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Clockwork Review


Clockwork Review

Tick tock.

Clockwork on PC

Clockwork tells the story of a mechanical boy named Atto, who lonesomely wanders the steampunk city of Watchtower with his trusted pocket watch always closely by his side, aiming to repair the city’s unappreciative inhabitants. One day, however, a mysterious ghastly figure referred to as Milli sprouts from Atto’s watch, setting this duo on a path to restore Watchtower to its former, shiny glory.

It’s the pleasantly emotional story that’ll sell you on Clockwork, long after its beautiful hand-drawn steampunk art style has drawn you in. The back-and-forth dynamic between the curious Atto and the manifestation of time itself in the form of Milli, makes for deeply engaging exchanges, with Atto sharing his otherwise dull life with the reassuring Milli.

Both characters grow throughout the entirety of Clockwork as both parties seem to influence one another in a natural way. Atto learns about the vastness and relativity of time, whereas Milli begins to comprehend emotion on a deeper level. Their personalities fuse rather than clash, which ultimately left me caring about these creatively designed characters.

Clockwork screenshot

This partnership between Atto and Milli is beautifully complemented by the downright gorgeous visual finesse briefly touched upon earlier. Levels have a distinct feeling of detail to them with machines puffing in the background, and the strong contrast between more industrial zones and luxurious ones within Watchtower tell a story of their own. There’s never crippling confusion about what’s on the foreground and what can’t be interacted with. Environments feel personified and allow some wonderful vistas to tell their own stories, rather than merely turning them into a canvas upon which Clockwork unfolds; it’s an element that most certainly is worthy of praise.

For a project that so wonderfully and naturally captivates emotion, sadly the voice acting in Clockwork is a complete turn-off. The game invents its own language that merely exists out of unintelligible gibberish, trading potential vocal flare for a truthfully annoying string of monotonous babble. Don’t get me wrong, fictional languages can add a whole other layer to any form of media, but if every character sounds like a drunk computer, enjoyment and lightheartedness can quickly make place for frustrating exasperation. Even for mechanical beings, the loud and bland voices feel like a kick to the shins that could have done with a bit more development. I ended up turning off the voices altogether, which is something I have rarely found myself doing in video games.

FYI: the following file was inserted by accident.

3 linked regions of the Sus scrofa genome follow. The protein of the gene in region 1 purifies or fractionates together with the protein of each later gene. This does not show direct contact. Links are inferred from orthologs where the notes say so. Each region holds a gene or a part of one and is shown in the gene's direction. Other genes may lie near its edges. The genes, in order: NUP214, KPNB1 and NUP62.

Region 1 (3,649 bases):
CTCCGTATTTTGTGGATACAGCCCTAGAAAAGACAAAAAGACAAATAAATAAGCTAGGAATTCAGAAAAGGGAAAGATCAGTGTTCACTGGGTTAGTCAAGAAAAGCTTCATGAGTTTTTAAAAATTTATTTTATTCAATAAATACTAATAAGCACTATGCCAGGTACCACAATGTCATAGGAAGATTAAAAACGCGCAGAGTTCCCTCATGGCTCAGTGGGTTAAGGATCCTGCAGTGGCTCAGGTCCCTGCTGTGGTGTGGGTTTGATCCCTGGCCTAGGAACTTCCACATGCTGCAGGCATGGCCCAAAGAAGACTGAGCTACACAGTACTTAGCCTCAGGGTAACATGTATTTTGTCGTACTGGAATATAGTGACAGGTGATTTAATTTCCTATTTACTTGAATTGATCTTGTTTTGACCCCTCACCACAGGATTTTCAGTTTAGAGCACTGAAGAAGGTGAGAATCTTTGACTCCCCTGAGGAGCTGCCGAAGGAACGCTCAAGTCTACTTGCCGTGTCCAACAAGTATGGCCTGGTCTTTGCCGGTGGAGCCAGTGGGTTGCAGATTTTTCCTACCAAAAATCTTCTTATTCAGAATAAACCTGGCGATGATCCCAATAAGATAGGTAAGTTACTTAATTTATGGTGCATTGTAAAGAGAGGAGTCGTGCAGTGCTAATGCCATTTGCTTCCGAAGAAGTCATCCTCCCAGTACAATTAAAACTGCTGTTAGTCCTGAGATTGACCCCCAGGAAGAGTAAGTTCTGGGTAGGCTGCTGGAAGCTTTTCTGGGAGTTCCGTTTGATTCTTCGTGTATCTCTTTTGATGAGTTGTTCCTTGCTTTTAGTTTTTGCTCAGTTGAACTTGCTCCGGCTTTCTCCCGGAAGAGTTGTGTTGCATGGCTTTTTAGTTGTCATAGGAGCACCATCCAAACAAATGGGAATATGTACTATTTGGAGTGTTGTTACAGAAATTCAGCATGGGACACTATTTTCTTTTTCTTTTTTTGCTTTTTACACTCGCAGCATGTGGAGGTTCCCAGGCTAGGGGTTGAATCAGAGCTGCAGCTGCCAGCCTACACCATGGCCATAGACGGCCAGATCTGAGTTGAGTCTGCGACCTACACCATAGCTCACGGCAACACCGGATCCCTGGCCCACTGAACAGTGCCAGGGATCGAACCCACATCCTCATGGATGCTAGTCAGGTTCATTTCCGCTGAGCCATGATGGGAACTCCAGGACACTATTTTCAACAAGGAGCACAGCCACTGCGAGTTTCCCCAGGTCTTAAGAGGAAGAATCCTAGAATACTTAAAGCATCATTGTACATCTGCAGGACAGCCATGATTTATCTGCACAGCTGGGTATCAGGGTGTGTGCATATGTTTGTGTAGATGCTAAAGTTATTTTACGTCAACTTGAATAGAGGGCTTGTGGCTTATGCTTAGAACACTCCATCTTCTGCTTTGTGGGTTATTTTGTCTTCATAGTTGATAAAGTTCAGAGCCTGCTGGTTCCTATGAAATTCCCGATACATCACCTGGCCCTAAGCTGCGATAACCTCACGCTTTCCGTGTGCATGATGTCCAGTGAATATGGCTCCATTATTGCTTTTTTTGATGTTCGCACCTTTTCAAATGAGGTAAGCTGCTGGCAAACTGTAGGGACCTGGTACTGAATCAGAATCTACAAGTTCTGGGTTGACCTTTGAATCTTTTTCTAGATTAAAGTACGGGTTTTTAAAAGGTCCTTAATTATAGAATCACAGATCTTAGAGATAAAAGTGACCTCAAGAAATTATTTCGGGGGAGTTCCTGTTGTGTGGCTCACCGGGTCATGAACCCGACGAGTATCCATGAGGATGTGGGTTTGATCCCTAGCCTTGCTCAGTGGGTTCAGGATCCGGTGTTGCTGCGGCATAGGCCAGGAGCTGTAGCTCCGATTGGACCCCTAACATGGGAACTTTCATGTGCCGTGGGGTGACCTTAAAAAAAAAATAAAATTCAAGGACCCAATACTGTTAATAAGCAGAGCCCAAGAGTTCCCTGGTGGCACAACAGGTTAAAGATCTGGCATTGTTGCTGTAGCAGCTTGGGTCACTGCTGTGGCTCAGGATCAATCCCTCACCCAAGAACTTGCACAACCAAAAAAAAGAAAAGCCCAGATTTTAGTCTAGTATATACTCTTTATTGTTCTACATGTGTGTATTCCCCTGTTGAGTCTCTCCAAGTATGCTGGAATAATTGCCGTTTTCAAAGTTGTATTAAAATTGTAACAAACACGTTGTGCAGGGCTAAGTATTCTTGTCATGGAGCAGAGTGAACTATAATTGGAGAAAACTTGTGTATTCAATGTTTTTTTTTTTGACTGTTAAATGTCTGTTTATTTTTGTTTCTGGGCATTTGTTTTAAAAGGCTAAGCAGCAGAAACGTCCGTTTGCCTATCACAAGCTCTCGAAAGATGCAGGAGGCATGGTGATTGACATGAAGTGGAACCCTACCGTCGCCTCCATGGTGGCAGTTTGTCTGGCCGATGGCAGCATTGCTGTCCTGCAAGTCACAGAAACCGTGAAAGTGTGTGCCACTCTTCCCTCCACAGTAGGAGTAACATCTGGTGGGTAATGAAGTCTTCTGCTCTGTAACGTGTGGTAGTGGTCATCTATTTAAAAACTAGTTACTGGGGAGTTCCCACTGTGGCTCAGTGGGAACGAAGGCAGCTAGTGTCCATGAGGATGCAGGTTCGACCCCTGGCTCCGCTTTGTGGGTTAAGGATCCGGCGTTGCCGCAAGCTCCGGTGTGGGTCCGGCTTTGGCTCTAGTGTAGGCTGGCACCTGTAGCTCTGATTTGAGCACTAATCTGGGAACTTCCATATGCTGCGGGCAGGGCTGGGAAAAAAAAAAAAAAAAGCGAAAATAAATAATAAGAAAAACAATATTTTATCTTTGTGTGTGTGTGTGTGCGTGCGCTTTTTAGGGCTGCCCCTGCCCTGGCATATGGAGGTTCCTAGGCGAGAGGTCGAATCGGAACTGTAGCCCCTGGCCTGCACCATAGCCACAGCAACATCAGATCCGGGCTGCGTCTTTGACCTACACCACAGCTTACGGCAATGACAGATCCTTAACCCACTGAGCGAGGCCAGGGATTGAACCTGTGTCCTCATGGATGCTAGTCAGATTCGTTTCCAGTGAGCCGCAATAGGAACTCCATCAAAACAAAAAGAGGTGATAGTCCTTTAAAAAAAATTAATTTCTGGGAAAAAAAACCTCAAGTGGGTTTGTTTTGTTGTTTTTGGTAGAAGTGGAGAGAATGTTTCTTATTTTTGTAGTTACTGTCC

In terms of gameplay, Clockwork is both hit and miss. Moving across the beautiful city of Watchtower feels responsive enough with a sense of weight to Atto’s movement, yet it’s the time-bending puzzle mechanics that will have you thinking in a way that vastly differs from what platformers usually expect from the player.

By activating certain portals, you can create up to five duplicates of Atto that come into being after you’re teleported back to the portals. For example, there’s a switch you have to flick in order to open a gate, but you find yourself unable to progress towards that gate because of the path you’ve taken to reach the switch in the first place. There will likely be a teleporter near you that sends you back to the portal near the beginning of that puzzle, allowing you to move to the gate whilst your time remnant plays out the actions you’ve performed before teleporting back.

Clockwork screenshot

It all sounds a bit confusing on paper, but “playing co-op with yourself” may be an effective way to describe it.  Its gameplay is akin to that of The Swapper, which is likely why I expected a bit more from Clockwork’s platforming mechanics. What’s established here is most definitely functional, but small things like exploring each puzzle by soaring around as Milli with the press of a button felt much slower than walking around a level with Atto, despite Milli’s ability to phase through any surface in order to scout ahead.

What this means is that if you’re spending some time exploring as Atto, you’ll have to wait for your duplicate to run on a certain treadmill or flick a certain switch. I found this to be quite damaging to the game’s pace, forcing you to switch between Milli’s scouting ability and Atto to properly solve the puzzle at hand. When there’s up to six versions of Atto running and jumping about on the screen, it can be hard to keep track of what step comes next. Do I jump across this gap to flip the switch, or did I already do that last time and is it time for me to jump down and proceed with the puzzle?

Most of Clockwork’s platforming and puzzling relies on your own ability to memorize and pace your movements, but this feature just wasn’t that enjoyable. A few times too often I found myself wishing for a method to toggle between time periods, controlling one version of Alto to perform a different task than I did before teleporting back. Its gameplay directions feel punishing for questionable reasons, although I could see how some hardcore fans would take great joy out of its mechanics.

In the end, however, it’s definitely the alluring dynamic between Atto and Milli that’ll sell you on Clockwork. This journey takes you across the beautiful steampunk city of Watchtower, which is a joy to behold. Sadly, the annoying gibberish voice acting does damage the emotional experience to some degree, but you’ll be far too busy scratching your head solving one of Clockwork’s enjoyable puzzles with the use of its largely functional time-bending puzzle mechanics.

Score: 3/5 – Fair


  • Dynamic between Atto and Milli.
  • Steampunk art style.
  • Time-bending puzzle mechanics…


  • … that aren’t without flaws.
  • Annoying gibberish voice acting.


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